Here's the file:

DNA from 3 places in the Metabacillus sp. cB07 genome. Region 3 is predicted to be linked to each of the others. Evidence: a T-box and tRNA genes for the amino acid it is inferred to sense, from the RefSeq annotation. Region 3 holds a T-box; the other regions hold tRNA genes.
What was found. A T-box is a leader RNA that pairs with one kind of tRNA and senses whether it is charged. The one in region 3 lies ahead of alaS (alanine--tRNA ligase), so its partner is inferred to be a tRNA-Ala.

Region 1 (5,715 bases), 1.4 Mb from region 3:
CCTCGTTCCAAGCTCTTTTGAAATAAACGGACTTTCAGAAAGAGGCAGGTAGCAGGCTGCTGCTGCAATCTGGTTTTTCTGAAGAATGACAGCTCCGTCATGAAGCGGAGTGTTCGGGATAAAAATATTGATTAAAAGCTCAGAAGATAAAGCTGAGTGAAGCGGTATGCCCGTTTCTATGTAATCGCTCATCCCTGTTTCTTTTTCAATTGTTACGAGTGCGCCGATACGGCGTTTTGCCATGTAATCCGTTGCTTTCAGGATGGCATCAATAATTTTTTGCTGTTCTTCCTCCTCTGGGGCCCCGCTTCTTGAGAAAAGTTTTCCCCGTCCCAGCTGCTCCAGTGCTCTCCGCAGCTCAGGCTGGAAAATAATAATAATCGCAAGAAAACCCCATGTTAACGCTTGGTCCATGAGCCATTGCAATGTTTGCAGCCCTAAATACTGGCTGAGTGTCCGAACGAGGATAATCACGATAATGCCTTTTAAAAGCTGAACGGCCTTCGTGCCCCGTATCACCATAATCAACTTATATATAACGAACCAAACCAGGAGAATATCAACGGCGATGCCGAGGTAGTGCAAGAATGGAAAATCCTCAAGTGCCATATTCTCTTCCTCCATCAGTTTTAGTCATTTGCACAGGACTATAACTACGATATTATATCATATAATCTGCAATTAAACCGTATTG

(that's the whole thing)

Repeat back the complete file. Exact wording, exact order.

DNA from 3 places in the Metabacillus sp. cB07 genome. Region 3 is predicted to be linked to each of the others. Evidence: a T-box and tRNA genes for the amino acid it is inferred to sense, from the RefSeq annotation. Region 3 holds a T-box; the other regions hold tRNA genes.
What was found. A T-box is a leader RNA that pairs with one kind of tRNA and senses whether it is charged. The one in region 3 lies ahead of alaS (alanine--tRNA ligase), so its partner is inferred to be a tRNA-Ala.

Region 1 (5,715 bases), 1.4 Mb from region 3:
CCTCGTTCCAAGCTCTTTTGAAATAAACGGACTTTCAGAAAGAGGCAGGTAGCAGGCTGCTGCTGCAATCTGGTTTTTCTGAAGAATGACAGCTCCGTCATGAAGCGGAGTGTTCGGGATAAAAATATTGATTAAAAGCTCAGAAGATAAAGCTGAGTGAAGCGGTATGCCCGTTTCTATGTAATCGCTCATCCCTGTTTCTTTTTCAATTGTTACGAGTGCGCCGATACGGCGTTTTGCCATGTAATCCGTTGCTTTCAGGATGGCATCAATAATTTTTTGCTGTTCTTCCTCCTCTGGGGCCCCGCTTCTTGAGAAAAGTTTTCCCCGTCCCAGCTGCTCCAGTGCTCTCCGCAGCTCAGGCTGGAAAATAATAATAATCGCAAGAAAACCCCATGTTAACGCTTGGTCCATGAGCCATTGCAATGTTTGCAGCCCTAAATACTGGCTGAGTGTCCGAACGAGGATAATCACGATAATGCCTTTTAAAAGCTGAACGGCCTTCGTGCCCCGTATCACCATAATCAACTTATATATAACGAACCAAACCAGGAGAATATCAACGGCGATGCCGAGGTAGTGCAAGAATGGAAAATCCTCAAGTGCCATATTCTCTTCCTCCATCAGTTTTAGTCATTTGCACAGGACTATAACTACGATATTATATCATATAATCTGCAATTAAACCGTATTG